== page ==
to Dionysus. (Schol. <j>. ad Odyss. iv. p. 136, ed. Buttmann ; Steph. Byz. s. v. 'flpvxtoy, 'A/cri), Au-KovJ/os ; Schol. ad Arat* PJiaenom. 172 ; Tzetzes, Schol. ad Lycophr. 320 ; Etym. Mag. p. 687. 26.) 13. 'EiriKifio'eios els Uptarayopav, an elegy on an astrologer named Protagoras. (Diog. Laert. ix. 56.) This poem .was doubtless in the elegiac, and not in the heroic verse. 14. ©p<?|. (Steph. Byz. s. v. *ao-§wtq$, 'Oyicaiat ; Parthen. Erot. xiii. p. 35, xxvi. p. 61.) 15. 'I-TTTroyUeScwjf. (Tzetzes, Schol. ad Lycophr. 451.) 16. Etviov. (Schol. ad Apollon. Rhod. ii. 354.) 17. noXvxdpijs. (Etym. Mag. p. 223. 16 ; Choeroboscus, ap. Bekker. Anecd. Graec. iii. p. 1381.) 18. cTa/c(j/0os. (Schol. Theocr. x. 28 ; Eustath. adJHom. p. 285.) 19. &i\oKTiirr)s. (Stobaeus, Serm. Iviii., Tit. lix. ; Tzetzes, Schol. ad Lycophr. 911.)

Euphorion was an epigrammatist as well as an epic poet. He had a place in the Garland of Meleager (Prooem, 23), and the Greek Anthology contains two epigrams by him. (Brunck, Anal. vol. i. p. 256 ; Jacobs, Antli. Graec. vol. i. p. 189.) They are both erotic ; and that such was the cha­racter of most of his epigrams, is clear from the manner in which he is mentioned by Meleager, as well as from the fact that he was among the poets who were imitated by Propertius, Tibullus, and Gallus. (Diomed. iii. p. 482. 3 ; Probus, ad Virgil. Eel. Xi.50.) It was probably this seductive ele­giac poetry of Euphorion, the popularity of which at Rome, to the neglect of Ennius, moved the in­dignation of Cicero. (Tusc. Disp. iii. 19.) It was therefore quite natural that Euphorion should be a great favourite with the emperor' Tiberius, who wrote Greek poems in imitation of him (Sueton. Tiber. 70; see Casaubon's note.)

Some writers have supposed that Euphorion was also a dramatic poet. Ernesti (Clav. Ciceron. s. v.) and C. G. Miiller (ad Tzetz. Schol. p. 651) say, that he composed tragedies ; but they give no rea­sons for the assertion, and none are known. Fabricius (Bibl. Graec. vol. ii. p. 304) places him in his list of comic poets, mentioning as his plays the 'ATroAAoSwpos, which was an epic poem (vid. sup.), and the 'ATroSiSowcra, respecting which there can be no doubt that for EvQoptav we should read ~Et$<f>puv in the passage of Athenaeus (xi. p. 503).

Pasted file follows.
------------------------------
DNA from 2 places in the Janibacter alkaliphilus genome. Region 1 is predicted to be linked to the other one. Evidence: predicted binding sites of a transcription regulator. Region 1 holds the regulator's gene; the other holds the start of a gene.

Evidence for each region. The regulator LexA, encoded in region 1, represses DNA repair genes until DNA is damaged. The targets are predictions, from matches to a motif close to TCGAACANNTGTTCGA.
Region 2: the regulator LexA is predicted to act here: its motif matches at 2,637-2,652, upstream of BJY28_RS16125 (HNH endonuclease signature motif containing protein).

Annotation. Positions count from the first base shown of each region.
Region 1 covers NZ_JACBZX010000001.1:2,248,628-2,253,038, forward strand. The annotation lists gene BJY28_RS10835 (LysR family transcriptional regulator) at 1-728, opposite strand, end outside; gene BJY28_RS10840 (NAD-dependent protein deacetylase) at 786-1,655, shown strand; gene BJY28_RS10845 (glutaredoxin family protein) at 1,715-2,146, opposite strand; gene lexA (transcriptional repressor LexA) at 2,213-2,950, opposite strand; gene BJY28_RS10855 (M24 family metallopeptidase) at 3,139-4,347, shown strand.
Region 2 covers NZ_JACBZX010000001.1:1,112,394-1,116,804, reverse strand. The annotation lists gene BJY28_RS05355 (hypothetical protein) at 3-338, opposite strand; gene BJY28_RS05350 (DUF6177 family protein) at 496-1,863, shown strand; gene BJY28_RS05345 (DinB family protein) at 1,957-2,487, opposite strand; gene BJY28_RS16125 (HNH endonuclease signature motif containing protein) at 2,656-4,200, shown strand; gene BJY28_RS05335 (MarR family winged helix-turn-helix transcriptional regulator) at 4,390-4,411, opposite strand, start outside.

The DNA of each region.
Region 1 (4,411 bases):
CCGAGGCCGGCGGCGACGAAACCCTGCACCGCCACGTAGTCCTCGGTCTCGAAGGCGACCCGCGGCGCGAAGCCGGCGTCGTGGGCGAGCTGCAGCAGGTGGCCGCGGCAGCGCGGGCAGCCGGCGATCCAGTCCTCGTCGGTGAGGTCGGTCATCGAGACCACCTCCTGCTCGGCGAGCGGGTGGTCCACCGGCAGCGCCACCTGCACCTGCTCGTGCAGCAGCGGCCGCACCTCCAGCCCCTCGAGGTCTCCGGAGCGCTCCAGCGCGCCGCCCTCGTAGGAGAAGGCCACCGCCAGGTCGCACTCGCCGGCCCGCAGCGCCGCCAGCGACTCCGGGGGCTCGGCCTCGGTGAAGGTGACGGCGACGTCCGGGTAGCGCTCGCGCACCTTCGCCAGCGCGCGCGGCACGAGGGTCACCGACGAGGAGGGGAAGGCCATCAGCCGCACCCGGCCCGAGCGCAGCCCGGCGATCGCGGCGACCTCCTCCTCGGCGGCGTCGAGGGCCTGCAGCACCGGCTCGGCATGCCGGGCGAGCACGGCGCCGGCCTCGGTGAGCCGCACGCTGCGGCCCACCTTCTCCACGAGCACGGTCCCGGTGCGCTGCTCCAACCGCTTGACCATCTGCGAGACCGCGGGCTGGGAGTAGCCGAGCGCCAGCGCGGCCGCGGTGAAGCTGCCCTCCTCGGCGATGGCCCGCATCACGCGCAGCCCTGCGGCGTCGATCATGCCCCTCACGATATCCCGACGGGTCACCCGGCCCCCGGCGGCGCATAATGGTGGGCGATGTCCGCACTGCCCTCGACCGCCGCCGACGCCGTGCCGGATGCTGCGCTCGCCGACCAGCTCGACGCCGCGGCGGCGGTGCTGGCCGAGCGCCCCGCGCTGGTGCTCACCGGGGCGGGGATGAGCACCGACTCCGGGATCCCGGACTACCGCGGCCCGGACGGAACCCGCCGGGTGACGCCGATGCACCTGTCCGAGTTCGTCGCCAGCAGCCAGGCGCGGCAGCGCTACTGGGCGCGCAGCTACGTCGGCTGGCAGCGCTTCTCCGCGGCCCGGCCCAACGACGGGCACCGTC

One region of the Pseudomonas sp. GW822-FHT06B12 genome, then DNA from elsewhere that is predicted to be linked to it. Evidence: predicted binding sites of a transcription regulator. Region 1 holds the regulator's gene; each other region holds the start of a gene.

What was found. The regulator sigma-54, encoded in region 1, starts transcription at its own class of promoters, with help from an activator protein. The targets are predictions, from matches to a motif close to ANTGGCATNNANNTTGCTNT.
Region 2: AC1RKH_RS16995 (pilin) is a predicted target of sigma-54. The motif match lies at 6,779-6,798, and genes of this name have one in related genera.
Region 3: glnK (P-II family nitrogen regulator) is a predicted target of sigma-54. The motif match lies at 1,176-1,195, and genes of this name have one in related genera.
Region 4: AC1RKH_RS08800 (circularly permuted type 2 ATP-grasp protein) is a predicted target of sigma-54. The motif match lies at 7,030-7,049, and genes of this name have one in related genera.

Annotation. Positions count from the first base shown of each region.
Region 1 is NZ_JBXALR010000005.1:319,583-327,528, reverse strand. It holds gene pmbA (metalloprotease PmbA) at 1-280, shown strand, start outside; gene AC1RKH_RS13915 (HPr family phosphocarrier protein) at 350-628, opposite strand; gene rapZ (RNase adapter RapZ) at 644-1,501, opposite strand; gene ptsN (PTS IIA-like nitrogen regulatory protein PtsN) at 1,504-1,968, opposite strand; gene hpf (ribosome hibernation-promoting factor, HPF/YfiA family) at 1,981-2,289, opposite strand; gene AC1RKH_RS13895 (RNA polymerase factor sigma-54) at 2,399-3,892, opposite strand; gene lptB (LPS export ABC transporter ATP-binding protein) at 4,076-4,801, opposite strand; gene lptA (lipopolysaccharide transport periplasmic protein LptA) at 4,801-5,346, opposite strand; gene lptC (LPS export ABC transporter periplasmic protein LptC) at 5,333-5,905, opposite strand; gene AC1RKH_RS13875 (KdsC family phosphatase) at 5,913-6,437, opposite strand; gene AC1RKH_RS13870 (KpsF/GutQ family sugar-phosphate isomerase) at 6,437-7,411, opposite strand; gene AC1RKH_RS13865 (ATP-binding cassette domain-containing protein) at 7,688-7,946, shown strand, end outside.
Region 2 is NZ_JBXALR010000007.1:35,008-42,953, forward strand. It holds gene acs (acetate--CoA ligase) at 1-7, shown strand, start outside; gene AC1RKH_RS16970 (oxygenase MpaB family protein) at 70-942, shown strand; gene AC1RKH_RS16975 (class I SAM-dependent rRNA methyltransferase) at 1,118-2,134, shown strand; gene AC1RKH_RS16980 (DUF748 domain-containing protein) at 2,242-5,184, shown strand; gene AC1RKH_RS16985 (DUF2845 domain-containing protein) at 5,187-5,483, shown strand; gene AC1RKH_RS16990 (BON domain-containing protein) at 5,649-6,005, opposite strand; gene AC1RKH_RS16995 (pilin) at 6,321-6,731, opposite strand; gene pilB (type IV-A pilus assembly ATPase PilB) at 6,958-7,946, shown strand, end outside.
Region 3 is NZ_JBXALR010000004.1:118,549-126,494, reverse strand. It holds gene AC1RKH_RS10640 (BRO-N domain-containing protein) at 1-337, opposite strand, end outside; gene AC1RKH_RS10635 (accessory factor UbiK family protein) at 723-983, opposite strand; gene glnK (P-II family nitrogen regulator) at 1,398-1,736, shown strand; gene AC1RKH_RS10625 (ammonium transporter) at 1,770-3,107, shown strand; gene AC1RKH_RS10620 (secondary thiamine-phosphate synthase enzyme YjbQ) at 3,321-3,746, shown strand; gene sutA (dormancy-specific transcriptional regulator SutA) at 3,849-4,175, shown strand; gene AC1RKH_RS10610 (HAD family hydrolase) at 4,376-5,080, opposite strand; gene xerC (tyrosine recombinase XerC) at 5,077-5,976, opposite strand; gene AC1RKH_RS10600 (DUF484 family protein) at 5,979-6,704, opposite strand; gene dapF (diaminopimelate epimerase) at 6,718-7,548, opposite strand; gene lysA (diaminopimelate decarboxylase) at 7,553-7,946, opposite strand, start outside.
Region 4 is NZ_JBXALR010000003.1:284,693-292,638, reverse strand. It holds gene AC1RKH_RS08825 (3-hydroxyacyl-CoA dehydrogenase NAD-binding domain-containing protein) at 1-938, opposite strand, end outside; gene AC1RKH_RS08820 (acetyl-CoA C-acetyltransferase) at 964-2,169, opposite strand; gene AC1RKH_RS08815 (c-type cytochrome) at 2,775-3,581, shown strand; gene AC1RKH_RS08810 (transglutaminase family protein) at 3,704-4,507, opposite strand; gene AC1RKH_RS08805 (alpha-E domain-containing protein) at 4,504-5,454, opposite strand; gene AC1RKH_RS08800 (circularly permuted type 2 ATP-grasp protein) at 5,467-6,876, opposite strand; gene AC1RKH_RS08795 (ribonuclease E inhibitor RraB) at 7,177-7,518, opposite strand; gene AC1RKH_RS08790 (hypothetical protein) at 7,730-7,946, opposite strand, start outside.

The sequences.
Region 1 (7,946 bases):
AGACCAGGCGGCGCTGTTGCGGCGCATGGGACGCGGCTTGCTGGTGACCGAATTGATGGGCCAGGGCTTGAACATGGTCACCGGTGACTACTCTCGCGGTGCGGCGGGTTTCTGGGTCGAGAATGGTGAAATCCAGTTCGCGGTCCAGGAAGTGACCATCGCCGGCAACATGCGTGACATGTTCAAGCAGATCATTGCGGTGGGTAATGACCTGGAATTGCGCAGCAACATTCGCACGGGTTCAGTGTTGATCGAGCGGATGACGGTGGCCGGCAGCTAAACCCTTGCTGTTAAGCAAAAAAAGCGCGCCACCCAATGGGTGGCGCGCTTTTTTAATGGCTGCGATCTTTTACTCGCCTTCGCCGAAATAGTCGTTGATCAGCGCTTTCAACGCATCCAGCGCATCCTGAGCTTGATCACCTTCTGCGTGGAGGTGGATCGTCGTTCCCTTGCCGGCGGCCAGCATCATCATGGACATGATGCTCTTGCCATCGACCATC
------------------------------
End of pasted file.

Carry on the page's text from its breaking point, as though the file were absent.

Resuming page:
Euphorion's writings in prose were chiefly his­torical and grammatical. They were : 1. 'lo-Topiiccl vTTOfjLv^im.a.Ta. (Athen. iv. p. 154, c., xv. p. 700, d.) 2. Ilepl twv *k\evafttov (Clem. Alex. Strom. i. p. 389, Sylb.; Schol. Theocr. ad Idyll, xvi. 34 ; Quintil. x. 2), which Suidas (s. v. vE<£opos) attributes to the younger Ephorus. (See Meineke, EupJior. pp. 39,40.) 3. Hepl t<wj/ 'lotf/Jcw/. (Athen. iv. p. 182, e. etalib.) 4. Ilepi m€\£v. (Athen. iv. p. 1 84, a.) 5. A grammatical work of great cele­brity, which related chiefly to the language of Hippocrates, and appears to have been entitled

The character of Euphorion as a poet may be pretty clearly understood from the statements of the ancient writers, and from his extant fragments, as well as from the general literary character of his age. He lived at the time when the literature of the Alexandrian school had become thoroughly established, when originality of thought and vigour of expression were all but extinct, and, though the ancient writers were most highly valued, their spirit was lost, and the chief use made of them was to heap together their materials in elaborate compilations